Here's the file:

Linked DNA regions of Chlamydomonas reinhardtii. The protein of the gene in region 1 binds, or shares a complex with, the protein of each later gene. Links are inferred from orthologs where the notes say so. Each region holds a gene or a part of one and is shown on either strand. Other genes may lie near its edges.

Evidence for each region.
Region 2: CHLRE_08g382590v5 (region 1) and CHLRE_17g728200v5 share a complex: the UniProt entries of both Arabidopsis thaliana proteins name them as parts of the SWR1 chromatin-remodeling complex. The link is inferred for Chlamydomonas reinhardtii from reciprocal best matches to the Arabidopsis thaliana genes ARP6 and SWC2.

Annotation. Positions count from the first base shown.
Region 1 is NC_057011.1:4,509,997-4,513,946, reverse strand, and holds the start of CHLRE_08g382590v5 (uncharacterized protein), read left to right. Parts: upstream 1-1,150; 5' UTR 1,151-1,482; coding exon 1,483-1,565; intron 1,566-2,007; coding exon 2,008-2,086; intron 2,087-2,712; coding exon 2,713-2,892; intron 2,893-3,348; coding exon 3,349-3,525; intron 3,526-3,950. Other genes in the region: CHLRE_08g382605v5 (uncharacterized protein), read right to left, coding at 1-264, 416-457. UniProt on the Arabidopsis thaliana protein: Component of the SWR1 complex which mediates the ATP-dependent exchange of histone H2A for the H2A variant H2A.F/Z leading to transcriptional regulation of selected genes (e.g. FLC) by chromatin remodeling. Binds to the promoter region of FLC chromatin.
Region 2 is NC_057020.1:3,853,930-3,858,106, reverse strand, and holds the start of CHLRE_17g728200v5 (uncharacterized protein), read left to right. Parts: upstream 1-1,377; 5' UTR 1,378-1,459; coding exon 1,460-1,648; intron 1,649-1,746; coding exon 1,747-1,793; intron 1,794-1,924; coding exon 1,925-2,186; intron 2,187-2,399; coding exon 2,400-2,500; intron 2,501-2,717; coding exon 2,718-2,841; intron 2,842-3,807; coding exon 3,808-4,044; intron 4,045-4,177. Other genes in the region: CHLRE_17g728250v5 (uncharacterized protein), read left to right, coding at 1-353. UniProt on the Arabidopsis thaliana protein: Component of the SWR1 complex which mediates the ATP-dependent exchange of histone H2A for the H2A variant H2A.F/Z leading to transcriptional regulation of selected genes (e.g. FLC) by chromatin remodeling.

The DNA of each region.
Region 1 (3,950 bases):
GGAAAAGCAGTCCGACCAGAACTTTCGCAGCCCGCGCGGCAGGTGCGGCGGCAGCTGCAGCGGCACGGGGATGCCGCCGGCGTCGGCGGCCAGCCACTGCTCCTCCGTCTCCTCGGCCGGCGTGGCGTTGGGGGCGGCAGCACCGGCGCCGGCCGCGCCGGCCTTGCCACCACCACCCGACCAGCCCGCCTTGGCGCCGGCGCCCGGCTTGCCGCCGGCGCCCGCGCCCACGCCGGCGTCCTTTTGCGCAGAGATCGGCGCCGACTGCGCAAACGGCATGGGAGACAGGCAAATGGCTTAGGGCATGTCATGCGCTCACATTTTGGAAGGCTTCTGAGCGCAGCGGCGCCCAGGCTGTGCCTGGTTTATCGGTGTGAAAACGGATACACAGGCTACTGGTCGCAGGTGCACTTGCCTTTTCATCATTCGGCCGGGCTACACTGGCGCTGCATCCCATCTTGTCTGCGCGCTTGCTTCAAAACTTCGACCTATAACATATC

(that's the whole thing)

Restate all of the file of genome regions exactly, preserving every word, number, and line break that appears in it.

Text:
Linked DNA regions of Chlamydomonas reinhardtii. The protein of the gene in region 1 binds, or shares a complex with, the protein of each later gene. Links are inferred from orthologs where the notes say so. Each region holds a gene or a part of one and is shown on either strand. Other genes may lie near its edges.

Evidence for each region.
Region 2: CHLRE_08g382590v5 (region 1) and CHLRE_17g728200v5 share a complex: the UniProt entries of both Arabidopsis thaliana proteins name them as parts of the SWR1 chromatin-remodeling complex. The link is inferred for Chlamydomonas reinhardtii from reciprocal best matches to the Arabidopsis thaliana genes ARP6 and SWC2.

Annotation. Positions count from the first base shown.
Region 1 is NC_057011.1:4,509,997-4,513,946, reverse strand, and holds the start of CHLRE_08g382590v5 (uncharacterized protein), read left to right. Parts: upstream 1-1,150; 5' UTR 1,151-1,482; coding exon 1,483-1,565; intron 1,566-2,007; coding exon 2,008-2,086; intron 2,087-2,712; coding exon 2,713-2,892; intron 2,893-3,348; coding exon 3,349-3,525; intron 3,526-3,950. Other genes in the region: CHLRE_08g382605v5 (uncharacterized protein), read right to left, coding at 1-264, 416-457. UniProt on the Arabidopsis thaliana protein: Component of the SWR1 complex which mediates the ATP-dependent exchange of histone H2A for the H2A variant H2A.F/Z leading to transcriptional regulation of selected genes (e.g. FLC) by chromatin remodeling. Binds to the promoter region of FLC chromatin.
Region 2 is NC_057020.1:3,853,930-3,858,106, reverse strand, and holds the start of CHLRE_17g728200v5 (uncharacterized protein), read left to right. Parts: upstream 1-1,377; 5' UTR 1,378-1,459; coding exon 1,460-1,648; intron 1,649-1,746; coding exon 1,747-1,793; intron 1,794-1,924; coding exon 1,925-2,186; intron 2,187-2,399; coding exon 2,400-2,500; intron 2,501-2,717; coding exon 2,718-2,841; intron 2,842-3,807; coding exon 3,808-4,044; intron 4,045-4,177. Other genes in the region: CHLRE_17g728250v5 (uncharacterized protein), read left to right, coding at 1-353. UniProt on the Arabidopsis thaliana protein: Component of the SWR1 complex which mediates the ATP-dependent exchange of histone H2A for the H2A variant H2A.F/Z leading to transcriptional regulation of selected genes (e.g. FLC) by chromatin remodeling.

The DNA of each region.
Region 1 (3,950 bases):
GGAAAAGCAGTCCGACCAGAACTTTCGCAGCCCGCGCGGCAGGTGCGGCGGCAGCTGCAGCGGCACGGGGATGCCGCCGGCGTCGGCGGCCAGCCACTGCTCCTCCGTCTCCTCGGCCGGCGTGGCGTTGGGGGCGGCAGCACCGGCGCCGGCCGCGCCGGCCTTGCCACCACCACCCGACCAGCCCGCCTTGGCGCCGGCGCCCGGCTTGCCGCCGGCGCCCGCGCCCACGCCGGCGTCCTTTTGCGCAGAGATCGGCGCCGACTGCGCAAACGGCATGGGAGACAGGCAAATGGCTTAGGGCATGTCATGCGCTCACATTTTGGAAGGCTTCTGAGCGCAGCGGCGCCCAGGCTGTGCCTGGTTTATCGGTGTGAAAACGGATACACAGGCTACTGGTCGCAGGTGCACTTGCCTTTTCATCATTCGGCCGGGCTACACTGGCGCTGCATCCCATCTTGTCTGCGCGCTTGCTTCAAAACTTCGACCTATAACATATC